by Vickram Singh
The sound of music permeates the hot summer air in New Brunswick, NJ. While the college town is experiencing its recurring summertime lulls, the underground music scene is just as lively and popular as it is during the semester. Countless D.I.Y, basement shows litter the town, even after Rutgers University stopped sponsoring music venues a few years ago. Young people from the surrounding areas rushed to fill the vacuum, establishing an underground scene that has caught the attention of many popular bands on the east coast. Touring bands make it a point to stop at this new musical mecca for rock and all genres. One such band that has made quite a name for itself is Tula Vera, a garage rock band based out of Montclair, NJ.
The band consists of musicians Claire Parcells (vocals/Guitar), Dylan Drummond (guitar/vocals), Margaret Marino (drums), and Joe Jansen (bass). Touring since 2014, they debuted their eponymous album in 2017 with title track, “Sunspot,” skyrocketing their popularity. Now, they are touring hip venues in the surrounding tristate area, reeling in the audience with old favorites and newer songs they are feeling out. Their experience and passion was on full display at this particular basement show.
As with most basement shows, this one took place in a decrepit off-campus house that was probably constructed in the 1950s by landlords, trying to maximize the college kids-to-house ratio. Now in 2019, goofy twenty year olds gathered around, bringing whatever they had to help contribute to the show tonight. Everything and everyone was the epitome of casual, with people sitting around making small talk, singing, or just watching the setup for the event. It was an endearing atmosphere that made one feel a part of a community as soon as they stepped into the backyard. Joe of Tula Vera explained it best: “Forget D.I.Y, let’s do it together.”
This comforting environment helped make the dingy basement feel like an energized and vibrant concert hall. Despite the sweltering heat and the close proximity, everyone was rocking out to the killer sounds from each of the bands. The crowd headbanged away as the LED lights would go from hot flashes of red to a soothing shower of blue, all of which was in sync with the music. The banter between the bands and the crowds helped keep things moving during breaks and malfunctions. It was clear from the onset that the main attraction was Tula Vera. Bands where declaring their admiration during their sets, people hyped the band up to each other, and one distressed girl was particularly distraught that she had to leave in the middle of Tula Vera’s set: “They’re so good, that’s the worst part!”
They weren’t just good, they were a literal tour de force. Tula Vera immediately distinguished from the rest when they started off with their hit song, Sunspot. It was as if the crowd was hit by a wave of goosebumps, riding up their skin in rhythm with the music. This was only amplified by a breathtaking performance by Claire. She was on top of her game, with her impeccable vocals and intense persona taking the basement by storm. Dylan was no square either, with his number embodying aggressive highs and beautiful lows. Margaret and Joe performed beyond impressively, establishing a rhythm and beat that the crowd couldn’t help but grooving to. While most people danced the awkward shuffle or a moody groove during the night, it was during Tula Vera’s set that the whole room let loose. The vibe was augmented by how the band engaged in casual and fun banter with the audience in between songs. While the songs would be intense and powerful, the chatter was fun and playful. Dylan definitely had his fair share of levity to spread, with his unfiltered comments being met by raucous laughter. There was nary a misstep throughout the whole set; every new song was met with cheers and adoration. While every basement show has the potential for amazing talent, show was my first glimpse at watching budding rockstars in action.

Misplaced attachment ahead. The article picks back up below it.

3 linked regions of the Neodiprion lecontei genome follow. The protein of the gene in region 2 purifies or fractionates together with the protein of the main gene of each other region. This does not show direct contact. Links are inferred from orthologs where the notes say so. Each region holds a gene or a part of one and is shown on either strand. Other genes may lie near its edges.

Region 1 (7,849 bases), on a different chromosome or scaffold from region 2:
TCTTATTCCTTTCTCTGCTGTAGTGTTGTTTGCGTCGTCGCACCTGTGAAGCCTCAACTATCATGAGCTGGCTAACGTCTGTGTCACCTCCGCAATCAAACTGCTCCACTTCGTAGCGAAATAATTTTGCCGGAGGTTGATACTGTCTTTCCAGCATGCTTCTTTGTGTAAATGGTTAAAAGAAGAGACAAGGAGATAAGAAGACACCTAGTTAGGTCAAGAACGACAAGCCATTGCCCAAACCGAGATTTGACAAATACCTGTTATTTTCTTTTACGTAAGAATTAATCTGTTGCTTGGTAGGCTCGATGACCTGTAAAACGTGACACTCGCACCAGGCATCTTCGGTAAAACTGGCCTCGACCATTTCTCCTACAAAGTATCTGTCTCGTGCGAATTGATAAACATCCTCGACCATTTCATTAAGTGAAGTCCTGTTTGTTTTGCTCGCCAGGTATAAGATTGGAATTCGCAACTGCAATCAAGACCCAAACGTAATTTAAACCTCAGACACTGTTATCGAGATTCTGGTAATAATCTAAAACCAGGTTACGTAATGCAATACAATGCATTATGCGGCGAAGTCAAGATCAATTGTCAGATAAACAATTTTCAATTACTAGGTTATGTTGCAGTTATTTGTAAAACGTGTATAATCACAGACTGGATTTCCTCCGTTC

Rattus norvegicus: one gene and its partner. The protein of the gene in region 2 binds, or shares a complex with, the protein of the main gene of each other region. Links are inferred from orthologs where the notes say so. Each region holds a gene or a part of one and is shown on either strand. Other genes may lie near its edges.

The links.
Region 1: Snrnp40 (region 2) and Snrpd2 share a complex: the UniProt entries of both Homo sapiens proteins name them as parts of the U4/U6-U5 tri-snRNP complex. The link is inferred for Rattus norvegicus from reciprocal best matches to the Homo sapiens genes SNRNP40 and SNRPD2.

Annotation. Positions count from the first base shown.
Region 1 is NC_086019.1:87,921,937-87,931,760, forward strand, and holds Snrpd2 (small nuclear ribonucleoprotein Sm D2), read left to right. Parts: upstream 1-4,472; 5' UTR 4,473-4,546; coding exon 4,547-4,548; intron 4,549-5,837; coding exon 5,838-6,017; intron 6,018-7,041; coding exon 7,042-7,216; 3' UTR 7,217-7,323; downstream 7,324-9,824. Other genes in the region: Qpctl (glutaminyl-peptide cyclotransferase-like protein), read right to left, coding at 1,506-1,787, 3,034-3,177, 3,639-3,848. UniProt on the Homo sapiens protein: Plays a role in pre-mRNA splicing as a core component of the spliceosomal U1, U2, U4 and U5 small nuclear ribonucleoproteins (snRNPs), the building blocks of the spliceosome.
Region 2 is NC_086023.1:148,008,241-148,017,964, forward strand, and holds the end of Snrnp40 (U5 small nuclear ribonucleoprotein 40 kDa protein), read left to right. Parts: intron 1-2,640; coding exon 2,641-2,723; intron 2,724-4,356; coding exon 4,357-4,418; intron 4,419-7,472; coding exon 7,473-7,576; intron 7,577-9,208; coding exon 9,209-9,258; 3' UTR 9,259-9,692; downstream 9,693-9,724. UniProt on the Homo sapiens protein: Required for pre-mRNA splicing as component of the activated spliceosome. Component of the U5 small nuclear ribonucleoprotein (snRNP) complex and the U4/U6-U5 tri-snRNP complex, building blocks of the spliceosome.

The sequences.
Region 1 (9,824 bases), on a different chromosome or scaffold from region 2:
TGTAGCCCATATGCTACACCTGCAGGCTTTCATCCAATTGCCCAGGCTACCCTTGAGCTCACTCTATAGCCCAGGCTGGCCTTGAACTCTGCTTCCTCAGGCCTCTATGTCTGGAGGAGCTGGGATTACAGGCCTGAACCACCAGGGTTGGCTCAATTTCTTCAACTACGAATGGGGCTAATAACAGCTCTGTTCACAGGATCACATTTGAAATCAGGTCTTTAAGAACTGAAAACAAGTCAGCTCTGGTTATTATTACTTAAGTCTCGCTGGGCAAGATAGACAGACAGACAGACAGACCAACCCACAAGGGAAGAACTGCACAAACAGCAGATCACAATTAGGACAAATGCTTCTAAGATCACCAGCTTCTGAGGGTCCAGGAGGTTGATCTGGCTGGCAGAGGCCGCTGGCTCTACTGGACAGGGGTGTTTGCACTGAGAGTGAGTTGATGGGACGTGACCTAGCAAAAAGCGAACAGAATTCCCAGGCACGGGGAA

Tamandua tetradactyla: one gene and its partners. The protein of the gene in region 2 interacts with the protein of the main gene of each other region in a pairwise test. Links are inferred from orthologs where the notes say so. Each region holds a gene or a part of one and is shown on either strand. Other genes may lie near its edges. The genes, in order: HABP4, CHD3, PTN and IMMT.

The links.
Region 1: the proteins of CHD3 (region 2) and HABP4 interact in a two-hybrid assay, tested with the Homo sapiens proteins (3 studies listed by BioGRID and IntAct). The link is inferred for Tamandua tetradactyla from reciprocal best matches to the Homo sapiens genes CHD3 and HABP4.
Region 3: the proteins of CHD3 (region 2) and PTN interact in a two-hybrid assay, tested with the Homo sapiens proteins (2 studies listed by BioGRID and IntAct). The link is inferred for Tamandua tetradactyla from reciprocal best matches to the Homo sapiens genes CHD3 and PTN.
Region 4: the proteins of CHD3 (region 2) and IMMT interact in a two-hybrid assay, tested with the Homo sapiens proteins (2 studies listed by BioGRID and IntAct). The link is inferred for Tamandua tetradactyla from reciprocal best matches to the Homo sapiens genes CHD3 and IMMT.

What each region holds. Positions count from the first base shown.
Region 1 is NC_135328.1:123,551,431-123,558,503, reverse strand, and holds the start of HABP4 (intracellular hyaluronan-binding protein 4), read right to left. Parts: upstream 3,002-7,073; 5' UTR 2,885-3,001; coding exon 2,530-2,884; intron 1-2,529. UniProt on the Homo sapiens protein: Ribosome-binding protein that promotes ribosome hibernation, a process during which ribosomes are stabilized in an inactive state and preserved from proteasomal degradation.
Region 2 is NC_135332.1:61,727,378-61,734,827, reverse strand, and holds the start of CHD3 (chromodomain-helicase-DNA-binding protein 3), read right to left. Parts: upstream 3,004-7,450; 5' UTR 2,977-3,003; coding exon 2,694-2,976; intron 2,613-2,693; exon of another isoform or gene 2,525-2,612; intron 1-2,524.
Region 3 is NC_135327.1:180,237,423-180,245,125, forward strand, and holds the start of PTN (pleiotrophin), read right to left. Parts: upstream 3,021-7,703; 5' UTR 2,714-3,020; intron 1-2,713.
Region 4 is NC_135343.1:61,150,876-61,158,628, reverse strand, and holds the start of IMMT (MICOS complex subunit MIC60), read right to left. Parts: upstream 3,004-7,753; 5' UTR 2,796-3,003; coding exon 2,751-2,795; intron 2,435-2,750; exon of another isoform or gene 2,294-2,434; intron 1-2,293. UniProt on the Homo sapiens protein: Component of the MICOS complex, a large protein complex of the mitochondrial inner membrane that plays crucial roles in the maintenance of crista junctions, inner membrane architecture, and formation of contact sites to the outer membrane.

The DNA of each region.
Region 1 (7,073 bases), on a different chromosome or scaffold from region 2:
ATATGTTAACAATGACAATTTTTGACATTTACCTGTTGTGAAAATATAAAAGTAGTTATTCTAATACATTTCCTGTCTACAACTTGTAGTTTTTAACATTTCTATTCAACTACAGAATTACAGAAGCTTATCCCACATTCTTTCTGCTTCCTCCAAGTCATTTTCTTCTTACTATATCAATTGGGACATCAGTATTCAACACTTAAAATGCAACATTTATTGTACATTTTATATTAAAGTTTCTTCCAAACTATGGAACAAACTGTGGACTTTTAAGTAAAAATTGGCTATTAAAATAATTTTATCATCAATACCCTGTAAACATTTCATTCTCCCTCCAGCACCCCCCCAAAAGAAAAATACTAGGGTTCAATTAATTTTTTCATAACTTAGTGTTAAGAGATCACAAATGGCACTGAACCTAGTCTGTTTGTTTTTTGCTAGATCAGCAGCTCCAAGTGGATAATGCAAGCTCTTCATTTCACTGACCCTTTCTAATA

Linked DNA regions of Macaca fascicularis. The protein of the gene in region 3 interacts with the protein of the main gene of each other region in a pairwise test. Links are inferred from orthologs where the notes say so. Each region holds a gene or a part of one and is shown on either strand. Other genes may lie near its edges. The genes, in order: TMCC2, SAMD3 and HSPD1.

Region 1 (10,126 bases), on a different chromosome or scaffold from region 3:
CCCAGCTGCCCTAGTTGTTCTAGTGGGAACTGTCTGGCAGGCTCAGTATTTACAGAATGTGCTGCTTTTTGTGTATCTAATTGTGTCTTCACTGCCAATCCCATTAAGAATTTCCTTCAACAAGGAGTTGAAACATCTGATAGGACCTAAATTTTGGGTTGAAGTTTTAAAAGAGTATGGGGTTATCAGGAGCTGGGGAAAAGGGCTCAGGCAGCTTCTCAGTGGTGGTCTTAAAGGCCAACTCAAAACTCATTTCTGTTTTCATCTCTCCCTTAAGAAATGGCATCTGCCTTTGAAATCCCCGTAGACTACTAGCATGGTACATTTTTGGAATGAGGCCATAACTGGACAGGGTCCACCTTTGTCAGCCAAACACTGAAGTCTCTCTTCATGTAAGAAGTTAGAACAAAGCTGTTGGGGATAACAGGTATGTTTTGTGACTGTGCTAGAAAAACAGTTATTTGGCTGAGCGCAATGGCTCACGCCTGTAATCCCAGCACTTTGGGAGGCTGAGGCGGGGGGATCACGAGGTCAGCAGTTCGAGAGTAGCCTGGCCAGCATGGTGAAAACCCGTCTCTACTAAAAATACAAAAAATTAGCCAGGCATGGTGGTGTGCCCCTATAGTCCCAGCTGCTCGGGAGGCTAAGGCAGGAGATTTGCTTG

The band played their old favorites while also showing off newer songs they were workshopping. Their song, “Truck Driver” introduced a heavier sound that carried into to their next ones. While never straying away from their roots, this new territory was catnip to experienced headbangers. A heavy sound that invoked the mood, feel, and even the subject matter of old-school, hard rock–particularly exciting for fans that are looking forward to see the evolution of their favorite garage rock band.
Be sure to check out Tula Vera’s first album on bandcamp and spotify. Tula Vera is currently touring up and down the east coast, so take a little trip to their website for when they come near you, and follow them on social: @tulavera
Based in New Jersey, Vickram Singh is a Staff Editor for Honeysuckle Magazine. He is also the managing editor and staff writer for The Medium, the satirical newspaper at Rutgers University, where he currently studies.